A key component of flow is a sense of personal control over a situation or activity. In order for you to feel a sense of personal control, you must be able to make correct predictions about your current context. This gives you the confidence that the actions you perform will change your environment in the way you desire.

One key to achieving predictability is through consistency. Our brains are great at detecting patterns and using those to generate predictions. In fact, Jeff Hawkins (creator of the PalmPilot and co-founder of Numenta, Inc. ) argues that that’s pretty much all they do. Our brains are constantly generating predictions about the world and using those patterns to generate behavior.

When you’re walking down stairs, your brain makes predictions about where each step will be and uses them to guide your foot placement. Sometimes it’s wrong and you miss the last stair and look ridiculous, but your champ of a brain goes on to make more predictions to about where to place your feet and how to wave your arms so that at least you don’t fall flat on your face.

Predictability in Visual Design

I wrote a kind of mini-book on using consistency in visual design: Clean Up Your Mess . But the high-level idea is that you should use visual attributes consistently for the different roles of your visual elements. For example, “Heading 1” is a role, and each “Heading 1” element should be the same size and color and have the same font. A caption is another role, and captions should be styled similarly. (This is a gross oversimplification so please don’t send me hate mail if you’re a designer.)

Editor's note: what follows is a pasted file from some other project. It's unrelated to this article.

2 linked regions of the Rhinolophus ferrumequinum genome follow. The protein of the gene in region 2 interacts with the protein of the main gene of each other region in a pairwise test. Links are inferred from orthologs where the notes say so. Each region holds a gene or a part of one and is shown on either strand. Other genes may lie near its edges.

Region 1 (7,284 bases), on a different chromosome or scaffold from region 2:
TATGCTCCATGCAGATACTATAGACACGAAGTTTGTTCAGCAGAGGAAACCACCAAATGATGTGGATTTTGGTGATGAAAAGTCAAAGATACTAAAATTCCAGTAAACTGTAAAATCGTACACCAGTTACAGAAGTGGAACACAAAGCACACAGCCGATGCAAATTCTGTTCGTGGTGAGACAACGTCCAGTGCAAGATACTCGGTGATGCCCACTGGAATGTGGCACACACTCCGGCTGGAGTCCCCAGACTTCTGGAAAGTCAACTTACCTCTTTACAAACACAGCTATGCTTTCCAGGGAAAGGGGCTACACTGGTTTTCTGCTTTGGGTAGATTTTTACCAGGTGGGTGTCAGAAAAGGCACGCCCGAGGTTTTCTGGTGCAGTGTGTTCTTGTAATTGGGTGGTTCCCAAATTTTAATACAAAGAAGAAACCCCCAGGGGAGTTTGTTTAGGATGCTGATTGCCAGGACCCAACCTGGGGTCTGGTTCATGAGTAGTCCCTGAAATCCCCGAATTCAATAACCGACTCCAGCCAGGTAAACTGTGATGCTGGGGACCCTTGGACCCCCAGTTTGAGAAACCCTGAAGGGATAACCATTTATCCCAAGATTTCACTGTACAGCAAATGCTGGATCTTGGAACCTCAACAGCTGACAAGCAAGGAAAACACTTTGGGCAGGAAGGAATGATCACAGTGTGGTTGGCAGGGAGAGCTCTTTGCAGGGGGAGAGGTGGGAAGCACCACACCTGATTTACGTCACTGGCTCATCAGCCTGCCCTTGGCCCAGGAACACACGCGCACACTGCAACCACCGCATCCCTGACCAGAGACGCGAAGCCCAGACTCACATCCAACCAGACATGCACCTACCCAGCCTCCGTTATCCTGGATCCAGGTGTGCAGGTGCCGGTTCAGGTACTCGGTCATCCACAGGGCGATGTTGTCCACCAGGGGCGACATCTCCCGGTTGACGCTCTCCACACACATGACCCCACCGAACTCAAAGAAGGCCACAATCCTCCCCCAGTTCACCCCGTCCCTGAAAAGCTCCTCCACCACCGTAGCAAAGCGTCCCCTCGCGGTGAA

Predictability in Code

Whereas in visual design we use visual attributes like size, alignment, color, and space to communicate, with code we primarily use language. And just as an application interface can be rendered frustrating and unpredictable because of inconsistent design choices, our code can be rendered frustrating and unpredictable because of poor language choices.

For example, suppose you have three model classes named “UserModel”, “CommentModel”, and “PostModel”. Then you add a new model named “Attachment”. You’ve created a pattern by adding the “Model” suffix to each classname, then you violate this pattern by leaving it out of “Attachment”. Another “user” (programmer) will predict that this is not a model then become confused for an indeterminate amount of time as he puzzles out the true purpose of this class.

One of the great things about the Rails web framework was that it imposed consistency on many levels: file naming, database naming, file organization, test naming and organization in relation to the code they’re testing, etc. etc. etc. This kind of consistency is like having a shared language; instead of having 50 different words for the object in front of us, we can all call it “Judge Judy” and move on with our lives.

Predictability in Application Design

Things that similarly should behave similarly. Things that look similar to conventional designs should behavior according to those conventions. Your application shouldn’t up and do something your user didn’t ask it to. Really, I feel like so much has been written on this I don’t think there’s much more I can add except to place the ideas within a broader framework.


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Ah ha, I kid, I kid.

We experience frustration when something should be present, but isn’t. When a manual tells you how to turn on your blender but doesn’t tell you how to turn it off, it’s frustrating (and noisy).

When a web site is missing a “contact” link, it’s frustrating. When the comment you just left has no “delete” button, it’s frustrating. When you’re looking at legacy code and there’s no indication as to the purpose of a class or method, it’s frustrating.

These absences prevent us from doing what we want to do and sometimes make us want to go Hulk Smash.


I hope this little guide has been useful in helping you organize your thoughts about design, whether visual design or software design or UX design or product design.

Personally, I found it conspicuously incomplete – where’s the table of contents? Arrrrggghhh!